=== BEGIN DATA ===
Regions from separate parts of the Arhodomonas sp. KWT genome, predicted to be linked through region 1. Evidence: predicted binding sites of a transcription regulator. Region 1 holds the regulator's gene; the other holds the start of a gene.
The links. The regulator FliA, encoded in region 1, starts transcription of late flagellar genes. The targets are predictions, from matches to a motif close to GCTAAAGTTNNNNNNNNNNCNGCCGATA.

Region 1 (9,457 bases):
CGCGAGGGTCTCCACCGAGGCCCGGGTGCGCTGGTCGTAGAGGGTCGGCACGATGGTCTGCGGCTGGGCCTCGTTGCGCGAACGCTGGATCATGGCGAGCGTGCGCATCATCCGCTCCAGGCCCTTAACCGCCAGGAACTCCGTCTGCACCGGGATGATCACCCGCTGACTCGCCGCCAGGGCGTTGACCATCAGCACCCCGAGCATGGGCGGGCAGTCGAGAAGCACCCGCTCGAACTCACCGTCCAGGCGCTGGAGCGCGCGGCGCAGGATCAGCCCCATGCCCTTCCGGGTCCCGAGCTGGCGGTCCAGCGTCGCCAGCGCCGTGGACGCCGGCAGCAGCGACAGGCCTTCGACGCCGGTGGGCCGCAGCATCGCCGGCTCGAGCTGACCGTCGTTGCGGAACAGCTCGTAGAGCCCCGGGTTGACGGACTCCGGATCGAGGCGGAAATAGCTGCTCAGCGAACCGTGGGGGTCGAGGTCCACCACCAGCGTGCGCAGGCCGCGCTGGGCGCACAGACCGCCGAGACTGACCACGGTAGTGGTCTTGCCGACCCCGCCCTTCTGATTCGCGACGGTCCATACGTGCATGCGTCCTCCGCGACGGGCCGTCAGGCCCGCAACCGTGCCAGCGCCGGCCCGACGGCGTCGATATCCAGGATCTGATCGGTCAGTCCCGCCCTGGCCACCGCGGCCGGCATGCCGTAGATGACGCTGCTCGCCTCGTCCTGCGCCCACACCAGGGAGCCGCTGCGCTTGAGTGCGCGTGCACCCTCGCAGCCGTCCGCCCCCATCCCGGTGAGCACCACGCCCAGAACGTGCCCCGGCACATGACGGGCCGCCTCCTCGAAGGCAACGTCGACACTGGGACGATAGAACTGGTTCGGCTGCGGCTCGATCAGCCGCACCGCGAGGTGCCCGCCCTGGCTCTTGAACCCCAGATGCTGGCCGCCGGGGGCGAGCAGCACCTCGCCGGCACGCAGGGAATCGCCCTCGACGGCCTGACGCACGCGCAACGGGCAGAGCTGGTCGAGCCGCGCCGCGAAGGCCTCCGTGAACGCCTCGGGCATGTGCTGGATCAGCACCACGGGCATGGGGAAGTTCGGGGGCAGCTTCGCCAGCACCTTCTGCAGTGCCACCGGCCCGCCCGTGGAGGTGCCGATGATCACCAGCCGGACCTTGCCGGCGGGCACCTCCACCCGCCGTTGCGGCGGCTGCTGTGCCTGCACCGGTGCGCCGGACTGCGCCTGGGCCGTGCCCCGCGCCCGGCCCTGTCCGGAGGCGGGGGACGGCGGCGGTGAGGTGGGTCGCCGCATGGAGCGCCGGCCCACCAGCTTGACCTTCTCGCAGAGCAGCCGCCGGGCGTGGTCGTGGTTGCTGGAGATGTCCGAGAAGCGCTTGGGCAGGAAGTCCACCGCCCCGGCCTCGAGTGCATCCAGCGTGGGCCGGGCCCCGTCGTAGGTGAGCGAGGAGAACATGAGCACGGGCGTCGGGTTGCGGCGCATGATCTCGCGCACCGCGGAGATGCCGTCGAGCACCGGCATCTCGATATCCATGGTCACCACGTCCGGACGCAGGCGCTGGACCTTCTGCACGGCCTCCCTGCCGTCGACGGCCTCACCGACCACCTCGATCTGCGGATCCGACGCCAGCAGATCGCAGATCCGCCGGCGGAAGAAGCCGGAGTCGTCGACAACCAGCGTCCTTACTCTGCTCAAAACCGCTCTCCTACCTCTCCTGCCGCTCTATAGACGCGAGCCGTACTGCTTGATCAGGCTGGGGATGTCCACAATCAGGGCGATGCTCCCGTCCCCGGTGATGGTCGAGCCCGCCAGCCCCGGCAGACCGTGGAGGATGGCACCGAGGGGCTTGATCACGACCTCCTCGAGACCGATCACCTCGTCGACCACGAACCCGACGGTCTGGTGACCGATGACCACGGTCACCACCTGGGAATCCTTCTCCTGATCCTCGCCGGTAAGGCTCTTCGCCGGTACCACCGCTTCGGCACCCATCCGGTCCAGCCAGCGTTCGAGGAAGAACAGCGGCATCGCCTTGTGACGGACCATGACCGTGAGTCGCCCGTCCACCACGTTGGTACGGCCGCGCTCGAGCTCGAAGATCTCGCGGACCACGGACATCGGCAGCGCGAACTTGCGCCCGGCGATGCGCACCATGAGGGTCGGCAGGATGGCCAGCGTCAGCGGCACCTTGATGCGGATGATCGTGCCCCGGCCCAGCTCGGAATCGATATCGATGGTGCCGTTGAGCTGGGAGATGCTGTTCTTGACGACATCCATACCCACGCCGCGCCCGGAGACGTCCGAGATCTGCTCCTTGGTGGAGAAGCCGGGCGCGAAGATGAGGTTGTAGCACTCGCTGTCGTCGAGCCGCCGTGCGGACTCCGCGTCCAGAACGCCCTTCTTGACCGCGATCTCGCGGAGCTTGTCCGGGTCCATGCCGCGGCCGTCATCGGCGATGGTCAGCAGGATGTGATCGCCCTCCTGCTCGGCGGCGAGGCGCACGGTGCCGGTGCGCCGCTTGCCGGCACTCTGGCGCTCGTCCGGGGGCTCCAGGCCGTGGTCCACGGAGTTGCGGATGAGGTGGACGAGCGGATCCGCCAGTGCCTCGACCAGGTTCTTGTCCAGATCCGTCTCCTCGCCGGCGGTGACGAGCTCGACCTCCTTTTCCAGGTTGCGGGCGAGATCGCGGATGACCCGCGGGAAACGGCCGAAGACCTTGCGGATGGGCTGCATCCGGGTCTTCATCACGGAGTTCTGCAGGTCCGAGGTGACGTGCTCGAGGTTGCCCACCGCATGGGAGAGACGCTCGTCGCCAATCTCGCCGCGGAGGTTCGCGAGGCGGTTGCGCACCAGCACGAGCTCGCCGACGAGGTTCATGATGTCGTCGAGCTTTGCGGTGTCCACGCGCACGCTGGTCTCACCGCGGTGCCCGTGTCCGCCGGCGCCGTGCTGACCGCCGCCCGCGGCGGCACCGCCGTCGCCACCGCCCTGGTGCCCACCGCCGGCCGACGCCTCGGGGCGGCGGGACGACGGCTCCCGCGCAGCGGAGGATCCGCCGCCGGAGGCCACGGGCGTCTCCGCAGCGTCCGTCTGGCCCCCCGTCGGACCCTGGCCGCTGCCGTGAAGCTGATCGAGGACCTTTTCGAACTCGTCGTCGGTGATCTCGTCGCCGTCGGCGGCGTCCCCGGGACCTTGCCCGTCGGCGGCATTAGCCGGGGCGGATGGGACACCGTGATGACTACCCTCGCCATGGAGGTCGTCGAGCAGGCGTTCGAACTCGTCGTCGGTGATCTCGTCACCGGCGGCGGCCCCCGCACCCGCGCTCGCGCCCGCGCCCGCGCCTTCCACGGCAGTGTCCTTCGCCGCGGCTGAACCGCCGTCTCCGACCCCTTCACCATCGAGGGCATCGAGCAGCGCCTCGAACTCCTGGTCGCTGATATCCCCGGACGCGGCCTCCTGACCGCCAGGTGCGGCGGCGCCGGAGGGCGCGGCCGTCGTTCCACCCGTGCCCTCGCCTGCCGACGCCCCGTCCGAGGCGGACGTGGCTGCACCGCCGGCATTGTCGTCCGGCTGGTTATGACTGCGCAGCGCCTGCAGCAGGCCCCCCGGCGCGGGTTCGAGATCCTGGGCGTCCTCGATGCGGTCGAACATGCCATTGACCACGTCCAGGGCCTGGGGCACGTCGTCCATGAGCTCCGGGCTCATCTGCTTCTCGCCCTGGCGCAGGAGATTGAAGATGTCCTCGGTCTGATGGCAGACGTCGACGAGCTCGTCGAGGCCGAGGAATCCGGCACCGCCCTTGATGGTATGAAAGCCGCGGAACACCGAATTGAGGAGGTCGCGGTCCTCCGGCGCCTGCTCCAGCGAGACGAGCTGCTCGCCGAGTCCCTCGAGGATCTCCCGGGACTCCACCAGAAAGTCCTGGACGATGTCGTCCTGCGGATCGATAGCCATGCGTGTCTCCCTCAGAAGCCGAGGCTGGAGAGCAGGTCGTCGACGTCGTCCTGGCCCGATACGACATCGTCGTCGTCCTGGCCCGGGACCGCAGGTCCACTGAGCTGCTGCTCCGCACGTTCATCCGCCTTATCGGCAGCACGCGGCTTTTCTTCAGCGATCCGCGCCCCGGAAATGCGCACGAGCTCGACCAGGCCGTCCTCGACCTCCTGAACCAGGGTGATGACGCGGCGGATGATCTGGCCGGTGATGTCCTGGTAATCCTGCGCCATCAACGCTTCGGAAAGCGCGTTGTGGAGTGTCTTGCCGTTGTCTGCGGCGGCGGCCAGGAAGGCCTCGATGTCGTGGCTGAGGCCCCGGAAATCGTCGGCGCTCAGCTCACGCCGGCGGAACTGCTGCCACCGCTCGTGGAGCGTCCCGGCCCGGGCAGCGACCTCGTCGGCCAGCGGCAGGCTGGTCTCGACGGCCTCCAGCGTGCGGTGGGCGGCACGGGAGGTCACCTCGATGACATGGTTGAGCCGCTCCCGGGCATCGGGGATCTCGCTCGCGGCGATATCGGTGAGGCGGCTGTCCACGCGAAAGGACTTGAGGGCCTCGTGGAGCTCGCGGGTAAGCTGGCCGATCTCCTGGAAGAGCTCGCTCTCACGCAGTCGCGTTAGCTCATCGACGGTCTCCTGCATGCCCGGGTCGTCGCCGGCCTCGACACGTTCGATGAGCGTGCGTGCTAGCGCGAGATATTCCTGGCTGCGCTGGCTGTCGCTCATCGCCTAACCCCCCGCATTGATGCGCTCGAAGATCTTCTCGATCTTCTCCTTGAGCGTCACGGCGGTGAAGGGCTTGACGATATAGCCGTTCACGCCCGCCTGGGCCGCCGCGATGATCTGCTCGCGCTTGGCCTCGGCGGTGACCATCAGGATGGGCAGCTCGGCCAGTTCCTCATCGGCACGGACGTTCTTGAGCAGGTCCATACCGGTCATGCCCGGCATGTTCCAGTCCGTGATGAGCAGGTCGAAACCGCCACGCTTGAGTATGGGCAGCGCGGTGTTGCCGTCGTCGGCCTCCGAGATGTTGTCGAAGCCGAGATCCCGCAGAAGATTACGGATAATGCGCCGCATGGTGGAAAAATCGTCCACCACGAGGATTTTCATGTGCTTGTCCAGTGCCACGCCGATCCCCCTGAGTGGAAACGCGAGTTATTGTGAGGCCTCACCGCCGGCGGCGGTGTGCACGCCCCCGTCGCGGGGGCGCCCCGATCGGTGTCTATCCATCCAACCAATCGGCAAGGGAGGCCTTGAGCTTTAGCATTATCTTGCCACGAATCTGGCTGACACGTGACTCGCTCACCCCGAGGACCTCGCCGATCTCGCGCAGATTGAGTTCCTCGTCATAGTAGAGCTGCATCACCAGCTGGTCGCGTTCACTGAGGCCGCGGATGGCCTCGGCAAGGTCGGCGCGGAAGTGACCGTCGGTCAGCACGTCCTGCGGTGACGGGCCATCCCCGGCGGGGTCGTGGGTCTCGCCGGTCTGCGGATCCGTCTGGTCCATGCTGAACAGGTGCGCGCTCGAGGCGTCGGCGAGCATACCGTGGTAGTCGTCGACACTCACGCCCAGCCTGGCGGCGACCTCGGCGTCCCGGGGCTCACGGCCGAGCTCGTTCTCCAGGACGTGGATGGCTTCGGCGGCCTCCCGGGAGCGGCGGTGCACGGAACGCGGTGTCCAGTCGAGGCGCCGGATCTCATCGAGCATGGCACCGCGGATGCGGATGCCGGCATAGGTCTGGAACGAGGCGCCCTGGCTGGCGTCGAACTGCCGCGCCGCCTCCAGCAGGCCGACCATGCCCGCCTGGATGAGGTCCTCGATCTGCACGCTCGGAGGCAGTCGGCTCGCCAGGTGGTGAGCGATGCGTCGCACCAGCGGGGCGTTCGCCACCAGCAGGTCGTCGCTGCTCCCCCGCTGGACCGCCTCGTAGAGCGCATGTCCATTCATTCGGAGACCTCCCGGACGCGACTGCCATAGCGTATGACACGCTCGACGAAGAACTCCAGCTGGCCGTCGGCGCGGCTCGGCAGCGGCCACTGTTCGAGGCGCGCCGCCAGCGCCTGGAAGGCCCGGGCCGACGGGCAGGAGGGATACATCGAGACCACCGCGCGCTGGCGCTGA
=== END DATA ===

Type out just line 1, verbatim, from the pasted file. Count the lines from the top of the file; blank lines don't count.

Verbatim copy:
Regions from separate parts of the Arhodomonas sp. KWT genome, predicted to be linked through region 1. Evidence: predicted binding sites of a transcription regulator. Region 1 holds the regulator's gene; the other holds the start of a gene.